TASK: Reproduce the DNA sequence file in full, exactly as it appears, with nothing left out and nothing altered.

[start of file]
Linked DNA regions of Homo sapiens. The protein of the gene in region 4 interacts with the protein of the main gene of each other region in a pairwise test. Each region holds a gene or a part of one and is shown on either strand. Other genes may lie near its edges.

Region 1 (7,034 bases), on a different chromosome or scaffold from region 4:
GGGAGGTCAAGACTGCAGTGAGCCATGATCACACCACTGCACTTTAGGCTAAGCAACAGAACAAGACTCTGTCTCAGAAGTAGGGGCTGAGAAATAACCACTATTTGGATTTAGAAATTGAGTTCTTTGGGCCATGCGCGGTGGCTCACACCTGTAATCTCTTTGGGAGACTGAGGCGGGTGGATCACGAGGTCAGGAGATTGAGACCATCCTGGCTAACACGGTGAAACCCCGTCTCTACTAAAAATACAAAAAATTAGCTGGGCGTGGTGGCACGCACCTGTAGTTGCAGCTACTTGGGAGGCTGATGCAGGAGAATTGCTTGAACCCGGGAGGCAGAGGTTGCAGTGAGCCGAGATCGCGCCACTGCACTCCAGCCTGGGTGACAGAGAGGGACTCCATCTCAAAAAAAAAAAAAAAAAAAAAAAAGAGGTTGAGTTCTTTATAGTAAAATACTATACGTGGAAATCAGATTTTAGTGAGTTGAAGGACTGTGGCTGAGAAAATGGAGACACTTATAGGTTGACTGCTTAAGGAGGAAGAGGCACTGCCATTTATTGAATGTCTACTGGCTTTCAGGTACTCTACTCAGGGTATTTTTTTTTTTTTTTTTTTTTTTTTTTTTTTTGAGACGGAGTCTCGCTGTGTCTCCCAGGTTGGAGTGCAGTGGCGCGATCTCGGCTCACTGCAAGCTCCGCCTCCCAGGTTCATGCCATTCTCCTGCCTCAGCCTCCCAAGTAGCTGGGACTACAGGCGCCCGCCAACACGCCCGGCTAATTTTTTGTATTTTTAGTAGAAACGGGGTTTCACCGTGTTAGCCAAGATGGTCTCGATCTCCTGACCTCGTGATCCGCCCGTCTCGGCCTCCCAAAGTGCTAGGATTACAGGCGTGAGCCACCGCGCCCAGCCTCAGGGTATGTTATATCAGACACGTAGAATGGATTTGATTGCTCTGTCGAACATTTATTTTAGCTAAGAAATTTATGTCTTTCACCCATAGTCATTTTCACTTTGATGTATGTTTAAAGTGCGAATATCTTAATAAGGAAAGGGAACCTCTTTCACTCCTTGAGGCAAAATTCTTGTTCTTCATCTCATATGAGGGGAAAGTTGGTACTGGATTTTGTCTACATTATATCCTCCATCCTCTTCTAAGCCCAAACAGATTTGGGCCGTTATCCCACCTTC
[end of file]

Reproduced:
Linked DNA regions of Homo sapiens. The protein of the gene in region 4 interacts with the protein of the main gene of each other region in a pairwise test. Each region holds a gene or a part of one and is shown on either strand. Other genes may lie near its edges.

Region 1 (7,034 bases), on a different chromosome or scaffold from region 4:
GGGAGGTCAAGACTGCAGTGAGCCATGATCACACCACTGCACTTTAGGCTAAGCAACAGAACAAGACTCTGTCTCAGAAGTAGGGGCTGAGAAATAACCACTATTTGGATTTAGAAATTGAGTTCTTTGGGCCATGCGCGGTGGCTCACACCTGTAATCTCTTTGGGAGACTGAGGCGGGTGGATCACGAGGTCAGGAGATTGAGACCATCCTGGCTAACACGGTGAAACCCCGTCTCTACTAAAAATACAAAAAATTAGCTGGGCGTGGTGGCACGCACCTGTAGTTGCAGCTACTTGGGAGGCTGATGCAGGAGAATTGCTTGAACCCGGGAGGCAGAGGTTGCAGTGAGCCGAGATCGCGCCACTGCACTCCAGCCTGGGTGACAGAGAGGGACTCCATCTCAAAAAAAAAAAAAAAAAAAAAAAAGAGGTTGAGTTCTTTATAGTAAAATACTATACGTGGAAATCAGATTTTAGTGAGTTGAAGGACTGTGGCTGAGAAAATGGAGACACTTATAGGTTGACTGCTTAAGGAGGAAGAGGCACTGCCATTTATTGAATGTCTACTGGCTTTCAGGTACTCTACTCAGGGTATTTTTTTTTTTTTTTTTTTTTTTTTTTTTTTTGAGACGGAGTCTCGCTGTGTCTCCCAGGTTGGAGTGCAGTGGCGCGATCTCGGCTCACTGCAAGCTCCGCCTCCCAGGTTCATGCCATTCTCCTGCCTCAGCCTCCCAAGTAGCTGGGACTACAGGCGCCCGCCAACACGCCCGGCTAATTTTTTGTATTTTTAGTAGAAACGGGGTTTCACCGTGTTAGCCAAGATGGTCTCGATCTCCTGACCTCGTGATCCGCCCGTCTCGGCCTCCCAAAGTGCTAGGATTACAGGCGTGAGCCACCGCGCCCAGCCTCAGGGTATGTTATATCAGACACGTAGAATGGATTTGATTGCTCTGTCGAACATTTATTTTAGCTAAGAAATTTATGTCTTTCACCCATAGTCATTTTCACTTTGATGTATGTTTAAAGTGCGAATATCTTAATAAGGAAAGGGAACCTCTTTCACTCCTTGAGGCAAAATTCTTGTTCTTCATCTCATATGAGGGGAAAGTTGGTACTGGATTTTGTCTACATTATATCCTCCATCCTCTTCTAAGCCCAAACAGATTTGGGCCGTTATCCCACCTTC